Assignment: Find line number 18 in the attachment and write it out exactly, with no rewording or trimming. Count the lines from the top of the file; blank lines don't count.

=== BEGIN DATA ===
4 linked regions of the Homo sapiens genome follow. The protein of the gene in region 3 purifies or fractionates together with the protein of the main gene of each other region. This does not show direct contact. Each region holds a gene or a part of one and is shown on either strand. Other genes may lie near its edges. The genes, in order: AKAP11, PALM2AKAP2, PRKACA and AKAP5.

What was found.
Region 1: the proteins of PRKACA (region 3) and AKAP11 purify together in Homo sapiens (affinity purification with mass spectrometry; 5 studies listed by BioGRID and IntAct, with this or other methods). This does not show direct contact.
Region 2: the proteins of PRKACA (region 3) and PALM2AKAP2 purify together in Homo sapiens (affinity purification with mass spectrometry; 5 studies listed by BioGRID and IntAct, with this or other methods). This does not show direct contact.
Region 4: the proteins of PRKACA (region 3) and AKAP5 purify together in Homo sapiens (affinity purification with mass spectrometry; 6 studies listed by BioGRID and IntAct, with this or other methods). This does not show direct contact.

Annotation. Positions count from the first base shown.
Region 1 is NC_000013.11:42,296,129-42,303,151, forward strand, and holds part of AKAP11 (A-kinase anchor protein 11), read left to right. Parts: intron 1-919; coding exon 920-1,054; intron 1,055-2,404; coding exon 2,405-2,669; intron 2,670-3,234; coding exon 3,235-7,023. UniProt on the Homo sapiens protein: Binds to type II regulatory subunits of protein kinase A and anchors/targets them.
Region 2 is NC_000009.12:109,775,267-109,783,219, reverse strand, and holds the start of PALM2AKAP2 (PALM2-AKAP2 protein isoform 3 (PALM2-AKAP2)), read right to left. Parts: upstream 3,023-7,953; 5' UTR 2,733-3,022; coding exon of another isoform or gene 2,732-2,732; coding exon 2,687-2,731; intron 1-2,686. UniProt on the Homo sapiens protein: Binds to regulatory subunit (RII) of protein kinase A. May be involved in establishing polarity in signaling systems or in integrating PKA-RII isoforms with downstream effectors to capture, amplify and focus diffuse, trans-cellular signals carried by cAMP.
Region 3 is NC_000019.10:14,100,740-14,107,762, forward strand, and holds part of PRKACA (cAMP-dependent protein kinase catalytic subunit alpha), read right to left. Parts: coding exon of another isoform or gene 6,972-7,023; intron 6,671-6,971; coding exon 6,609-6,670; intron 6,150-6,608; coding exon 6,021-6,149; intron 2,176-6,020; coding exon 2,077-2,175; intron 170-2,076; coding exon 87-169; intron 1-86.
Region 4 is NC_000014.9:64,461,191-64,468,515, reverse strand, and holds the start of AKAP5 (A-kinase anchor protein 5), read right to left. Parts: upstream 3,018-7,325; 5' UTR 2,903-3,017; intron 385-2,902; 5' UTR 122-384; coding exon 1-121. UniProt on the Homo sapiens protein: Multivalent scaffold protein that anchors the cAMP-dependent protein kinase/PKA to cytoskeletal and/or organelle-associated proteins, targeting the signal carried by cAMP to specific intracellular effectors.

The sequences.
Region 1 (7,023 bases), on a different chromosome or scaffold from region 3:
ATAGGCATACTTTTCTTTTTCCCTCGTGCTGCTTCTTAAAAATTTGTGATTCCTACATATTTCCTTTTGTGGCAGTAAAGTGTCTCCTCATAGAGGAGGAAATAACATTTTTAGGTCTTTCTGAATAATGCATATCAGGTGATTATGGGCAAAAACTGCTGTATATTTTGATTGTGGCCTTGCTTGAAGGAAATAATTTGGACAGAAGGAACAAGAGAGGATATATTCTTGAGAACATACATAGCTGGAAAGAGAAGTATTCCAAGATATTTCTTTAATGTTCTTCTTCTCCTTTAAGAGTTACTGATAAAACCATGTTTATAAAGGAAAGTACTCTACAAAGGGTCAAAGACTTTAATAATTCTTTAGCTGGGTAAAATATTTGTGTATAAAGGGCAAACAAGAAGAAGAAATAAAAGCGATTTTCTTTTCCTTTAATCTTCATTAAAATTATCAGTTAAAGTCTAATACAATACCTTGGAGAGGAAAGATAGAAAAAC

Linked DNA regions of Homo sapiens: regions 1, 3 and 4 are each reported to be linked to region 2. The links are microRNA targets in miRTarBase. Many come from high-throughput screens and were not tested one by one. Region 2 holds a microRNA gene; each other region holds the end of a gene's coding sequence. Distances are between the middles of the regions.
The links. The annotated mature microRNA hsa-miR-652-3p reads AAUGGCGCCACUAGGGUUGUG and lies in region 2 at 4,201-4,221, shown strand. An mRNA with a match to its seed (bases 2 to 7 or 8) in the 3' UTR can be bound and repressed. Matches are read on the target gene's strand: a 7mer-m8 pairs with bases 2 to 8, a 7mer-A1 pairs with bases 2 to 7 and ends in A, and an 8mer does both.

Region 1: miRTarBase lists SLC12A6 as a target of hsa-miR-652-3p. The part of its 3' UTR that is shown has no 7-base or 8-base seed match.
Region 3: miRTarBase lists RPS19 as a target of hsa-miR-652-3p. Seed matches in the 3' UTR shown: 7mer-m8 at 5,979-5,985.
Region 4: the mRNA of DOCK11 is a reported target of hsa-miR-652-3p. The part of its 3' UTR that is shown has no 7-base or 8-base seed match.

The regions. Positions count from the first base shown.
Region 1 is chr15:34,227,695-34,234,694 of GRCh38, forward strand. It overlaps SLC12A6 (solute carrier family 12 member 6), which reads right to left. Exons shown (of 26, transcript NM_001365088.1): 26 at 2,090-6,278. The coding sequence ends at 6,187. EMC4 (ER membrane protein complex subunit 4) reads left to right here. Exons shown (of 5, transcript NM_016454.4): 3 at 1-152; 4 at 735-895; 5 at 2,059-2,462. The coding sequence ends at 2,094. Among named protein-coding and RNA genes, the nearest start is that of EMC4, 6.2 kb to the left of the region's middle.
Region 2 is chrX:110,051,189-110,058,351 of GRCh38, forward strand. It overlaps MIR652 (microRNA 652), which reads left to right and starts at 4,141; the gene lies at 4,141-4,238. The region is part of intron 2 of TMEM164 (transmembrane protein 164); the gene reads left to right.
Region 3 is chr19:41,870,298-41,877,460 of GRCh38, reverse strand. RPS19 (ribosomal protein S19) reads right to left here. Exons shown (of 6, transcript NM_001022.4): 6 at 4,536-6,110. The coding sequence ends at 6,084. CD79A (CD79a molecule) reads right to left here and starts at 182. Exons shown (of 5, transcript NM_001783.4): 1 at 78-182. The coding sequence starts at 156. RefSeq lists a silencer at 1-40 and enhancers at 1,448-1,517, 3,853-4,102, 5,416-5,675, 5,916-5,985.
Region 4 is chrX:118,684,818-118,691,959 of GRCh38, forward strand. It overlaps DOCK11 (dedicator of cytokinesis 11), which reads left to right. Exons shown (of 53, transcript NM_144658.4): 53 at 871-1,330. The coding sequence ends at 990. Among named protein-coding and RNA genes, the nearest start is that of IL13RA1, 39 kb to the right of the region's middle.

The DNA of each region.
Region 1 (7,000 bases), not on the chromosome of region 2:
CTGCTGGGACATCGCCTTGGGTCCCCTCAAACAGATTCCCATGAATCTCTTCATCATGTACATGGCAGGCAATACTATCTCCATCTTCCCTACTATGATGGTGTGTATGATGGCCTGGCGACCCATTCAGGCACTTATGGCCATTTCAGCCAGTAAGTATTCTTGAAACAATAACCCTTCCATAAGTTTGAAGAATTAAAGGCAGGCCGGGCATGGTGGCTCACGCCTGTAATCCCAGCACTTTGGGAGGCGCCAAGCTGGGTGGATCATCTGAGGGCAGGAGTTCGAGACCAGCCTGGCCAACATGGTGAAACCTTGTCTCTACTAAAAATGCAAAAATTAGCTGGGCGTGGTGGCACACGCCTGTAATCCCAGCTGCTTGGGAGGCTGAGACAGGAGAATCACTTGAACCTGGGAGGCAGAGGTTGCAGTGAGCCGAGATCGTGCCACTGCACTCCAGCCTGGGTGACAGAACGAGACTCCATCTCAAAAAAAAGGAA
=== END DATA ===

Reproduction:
Region 4: the mRNA of DOCK11 is a reported target of hsa-miR-652-3p. The part of its 3' UTR that is shown has no 7-base or 8-base seed match.